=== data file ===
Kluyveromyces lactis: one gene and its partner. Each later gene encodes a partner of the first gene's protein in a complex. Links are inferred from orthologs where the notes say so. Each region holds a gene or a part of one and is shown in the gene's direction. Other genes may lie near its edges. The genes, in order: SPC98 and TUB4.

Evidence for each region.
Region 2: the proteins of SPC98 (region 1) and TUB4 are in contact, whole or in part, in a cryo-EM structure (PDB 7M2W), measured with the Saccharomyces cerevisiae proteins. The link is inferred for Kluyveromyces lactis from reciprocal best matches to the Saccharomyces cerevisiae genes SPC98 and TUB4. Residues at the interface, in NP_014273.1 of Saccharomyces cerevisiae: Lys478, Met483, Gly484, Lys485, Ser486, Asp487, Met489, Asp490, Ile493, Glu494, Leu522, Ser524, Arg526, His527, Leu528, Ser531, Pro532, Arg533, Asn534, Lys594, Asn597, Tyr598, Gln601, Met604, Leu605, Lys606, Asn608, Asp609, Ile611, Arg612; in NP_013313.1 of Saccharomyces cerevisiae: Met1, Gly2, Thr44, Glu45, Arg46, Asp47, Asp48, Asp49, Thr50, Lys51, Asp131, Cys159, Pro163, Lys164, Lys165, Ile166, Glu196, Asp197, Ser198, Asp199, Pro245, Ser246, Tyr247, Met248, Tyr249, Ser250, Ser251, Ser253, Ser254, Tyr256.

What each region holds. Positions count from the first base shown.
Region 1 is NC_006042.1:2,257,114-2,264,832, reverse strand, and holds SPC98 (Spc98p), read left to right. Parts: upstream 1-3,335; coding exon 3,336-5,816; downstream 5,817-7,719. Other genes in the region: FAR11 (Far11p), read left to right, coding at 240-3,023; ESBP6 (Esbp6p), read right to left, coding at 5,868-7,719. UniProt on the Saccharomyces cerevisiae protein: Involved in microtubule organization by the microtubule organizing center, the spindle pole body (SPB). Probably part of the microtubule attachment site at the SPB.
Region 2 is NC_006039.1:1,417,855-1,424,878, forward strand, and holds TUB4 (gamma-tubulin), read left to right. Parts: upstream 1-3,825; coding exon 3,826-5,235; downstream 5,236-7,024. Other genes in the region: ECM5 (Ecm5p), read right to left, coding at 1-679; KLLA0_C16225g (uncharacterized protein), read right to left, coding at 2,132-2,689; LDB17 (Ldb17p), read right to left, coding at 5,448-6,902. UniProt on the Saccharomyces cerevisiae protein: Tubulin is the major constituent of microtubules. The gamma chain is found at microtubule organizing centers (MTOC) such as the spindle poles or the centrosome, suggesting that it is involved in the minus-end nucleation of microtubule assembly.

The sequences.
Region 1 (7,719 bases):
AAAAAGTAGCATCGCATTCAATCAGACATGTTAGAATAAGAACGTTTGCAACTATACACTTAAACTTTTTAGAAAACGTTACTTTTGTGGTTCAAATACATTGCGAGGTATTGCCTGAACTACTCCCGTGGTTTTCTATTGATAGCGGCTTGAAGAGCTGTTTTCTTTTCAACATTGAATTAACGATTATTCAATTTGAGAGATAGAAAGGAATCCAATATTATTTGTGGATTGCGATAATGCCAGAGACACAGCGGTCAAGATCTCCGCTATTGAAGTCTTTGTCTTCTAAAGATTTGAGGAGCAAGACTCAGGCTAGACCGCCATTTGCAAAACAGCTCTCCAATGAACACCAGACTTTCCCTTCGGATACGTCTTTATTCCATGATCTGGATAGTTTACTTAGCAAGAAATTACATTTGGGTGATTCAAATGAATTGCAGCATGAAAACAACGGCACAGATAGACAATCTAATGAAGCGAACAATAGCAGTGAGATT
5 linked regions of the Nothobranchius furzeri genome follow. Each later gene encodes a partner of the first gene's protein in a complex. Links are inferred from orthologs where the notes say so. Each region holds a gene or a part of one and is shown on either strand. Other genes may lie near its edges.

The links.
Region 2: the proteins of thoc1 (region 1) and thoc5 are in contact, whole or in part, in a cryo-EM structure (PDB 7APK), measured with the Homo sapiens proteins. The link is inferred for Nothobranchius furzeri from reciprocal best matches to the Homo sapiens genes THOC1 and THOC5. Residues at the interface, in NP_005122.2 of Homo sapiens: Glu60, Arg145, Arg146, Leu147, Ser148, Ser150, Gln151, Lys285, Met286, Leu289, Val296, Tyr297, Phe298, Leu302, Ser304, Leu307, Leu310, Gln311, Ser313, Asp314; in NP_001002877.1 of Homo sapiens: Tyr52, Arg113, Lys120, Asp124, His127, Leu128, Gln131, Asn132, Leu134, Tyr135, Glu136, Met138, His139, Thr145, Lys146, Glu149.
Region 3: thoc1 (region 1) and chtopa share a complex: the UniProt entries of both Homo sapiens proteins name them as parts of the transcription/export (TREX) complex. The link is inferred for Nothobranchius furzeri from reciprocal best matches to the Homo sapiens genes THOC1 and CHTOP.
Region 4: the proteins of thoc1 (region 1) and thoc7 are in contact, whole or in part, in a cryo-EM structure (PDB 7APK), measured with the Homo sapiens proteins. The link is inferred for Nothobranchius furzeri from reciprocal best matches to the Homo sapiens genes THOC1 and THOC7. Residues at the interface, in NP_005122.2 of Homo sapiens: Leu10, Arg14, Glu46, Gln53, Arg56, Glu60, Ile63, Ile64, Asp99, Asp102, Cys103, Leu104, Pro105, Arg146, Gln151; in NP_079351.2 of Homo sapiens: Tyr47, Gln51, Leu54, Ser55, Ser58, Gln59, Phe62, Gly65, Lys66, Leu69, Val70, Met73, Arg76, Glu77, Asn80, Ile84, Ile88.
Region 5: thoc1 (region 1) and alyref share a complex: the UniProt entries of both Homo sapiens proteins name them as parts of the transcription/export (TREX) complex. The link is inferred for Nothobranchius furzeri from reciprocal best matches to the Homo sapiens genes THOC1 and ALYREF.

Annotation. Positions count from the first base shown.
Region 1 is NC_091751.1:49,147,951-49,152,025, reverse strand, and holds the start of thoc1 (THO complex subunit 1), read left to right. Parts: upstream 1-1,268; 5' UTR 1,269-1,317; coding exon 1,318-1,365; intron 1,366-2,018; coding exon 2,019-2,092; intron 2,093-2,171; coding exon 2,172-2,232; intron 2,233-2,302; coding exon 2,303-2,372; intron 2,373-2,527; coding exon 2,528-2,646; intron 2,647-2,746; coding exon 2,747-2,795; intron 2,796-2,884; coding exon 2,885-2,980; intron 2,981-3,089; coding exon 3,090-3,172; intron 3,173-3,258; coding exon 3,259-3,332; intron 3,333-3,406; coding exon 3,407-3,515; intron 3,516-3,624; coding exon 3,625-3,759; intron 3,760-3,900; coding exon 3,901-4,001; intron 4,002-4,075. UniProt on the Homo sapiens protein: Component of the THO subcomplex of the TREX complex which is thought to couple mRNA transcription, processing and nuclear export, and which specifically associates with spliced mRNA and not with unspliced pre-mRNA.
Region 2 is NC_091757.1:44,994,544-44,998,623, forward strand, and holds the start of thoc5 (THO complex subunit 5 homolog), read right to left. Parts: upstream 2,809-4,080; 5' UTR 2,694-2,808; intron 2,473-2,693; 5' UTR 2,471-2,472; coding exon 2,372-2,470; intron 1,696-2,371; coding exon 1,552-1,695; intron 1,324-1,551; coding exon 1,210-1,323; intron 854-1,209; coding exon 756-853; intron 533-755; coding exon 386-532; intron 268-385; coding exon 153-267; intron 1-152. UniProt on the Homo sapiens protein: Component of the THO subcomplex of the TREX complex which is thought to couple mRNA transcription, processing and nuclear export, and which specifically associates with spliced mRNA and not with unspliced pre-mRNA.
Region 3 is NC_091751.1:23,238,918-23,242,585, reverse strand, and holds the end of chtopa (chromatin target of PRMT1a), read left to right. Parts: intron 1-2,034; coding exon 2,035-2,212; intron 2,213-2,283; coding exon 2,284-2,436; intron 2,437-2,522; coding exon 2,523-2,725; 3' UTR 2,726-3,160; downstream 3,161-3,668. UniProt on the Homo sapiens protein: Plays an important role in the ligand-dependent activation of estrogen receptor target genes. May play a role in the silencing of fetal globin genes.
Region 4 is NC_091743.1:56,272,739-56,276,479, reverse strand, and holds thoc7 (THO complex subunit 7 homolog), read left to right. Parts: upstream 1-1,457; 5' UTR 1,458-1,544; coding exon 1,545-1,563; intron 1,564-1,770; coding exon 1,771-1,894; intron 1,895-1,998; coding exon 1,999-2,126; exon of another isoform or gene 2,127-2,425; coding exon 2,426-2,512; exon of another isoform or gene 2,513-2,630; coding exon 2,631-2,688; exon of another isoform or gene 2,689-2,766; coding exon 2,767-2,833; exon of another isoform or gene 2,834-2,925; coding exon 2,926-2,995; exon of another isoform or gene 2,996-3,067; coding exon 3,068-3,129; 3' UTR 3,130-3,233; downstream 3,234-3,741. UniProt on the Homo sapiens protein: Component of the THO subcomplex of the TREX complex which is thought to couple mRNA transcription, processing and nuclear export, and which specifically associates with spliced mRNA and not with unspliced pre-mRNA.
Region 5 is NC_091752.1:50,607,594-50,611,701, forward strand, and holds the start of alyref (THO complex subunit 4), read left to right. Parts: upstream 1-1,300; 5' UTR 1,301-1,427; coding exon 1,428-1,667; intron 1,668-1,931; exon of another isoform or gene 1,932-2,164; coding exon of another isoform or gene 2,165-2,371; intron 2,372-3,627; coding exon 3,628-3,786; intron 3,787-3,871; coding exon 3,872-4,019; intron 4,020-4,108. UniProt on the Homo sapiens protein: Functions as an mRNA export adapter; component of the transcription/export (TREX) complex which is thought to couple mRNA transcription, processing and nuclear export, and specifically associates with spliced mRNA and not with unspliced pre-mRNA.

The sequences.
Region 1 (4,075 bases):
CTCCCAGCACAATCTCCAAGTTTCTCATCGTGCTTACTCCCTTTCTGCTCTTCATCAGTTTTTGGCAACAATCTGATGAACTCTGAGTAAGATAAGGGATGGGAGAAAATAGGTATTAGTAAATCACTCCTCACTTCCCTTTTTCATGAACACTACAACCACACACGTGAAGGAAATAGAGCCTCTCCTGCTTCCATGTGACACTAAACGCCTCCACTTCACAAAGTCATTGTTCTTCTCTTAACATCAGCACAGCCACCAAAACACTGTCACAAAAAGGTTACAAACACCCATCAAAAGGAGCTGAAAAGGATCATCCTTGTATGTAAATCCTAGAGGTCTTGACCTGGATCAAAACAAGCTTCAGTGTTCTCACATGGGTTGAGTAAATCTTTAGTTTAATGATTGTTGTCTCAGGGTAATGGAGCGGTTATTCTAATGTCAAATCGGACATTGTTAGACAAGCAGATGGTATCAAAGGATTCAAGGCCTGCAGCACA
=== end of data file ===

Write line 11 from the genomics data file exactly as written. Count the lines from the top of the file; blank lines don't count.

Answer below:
The links.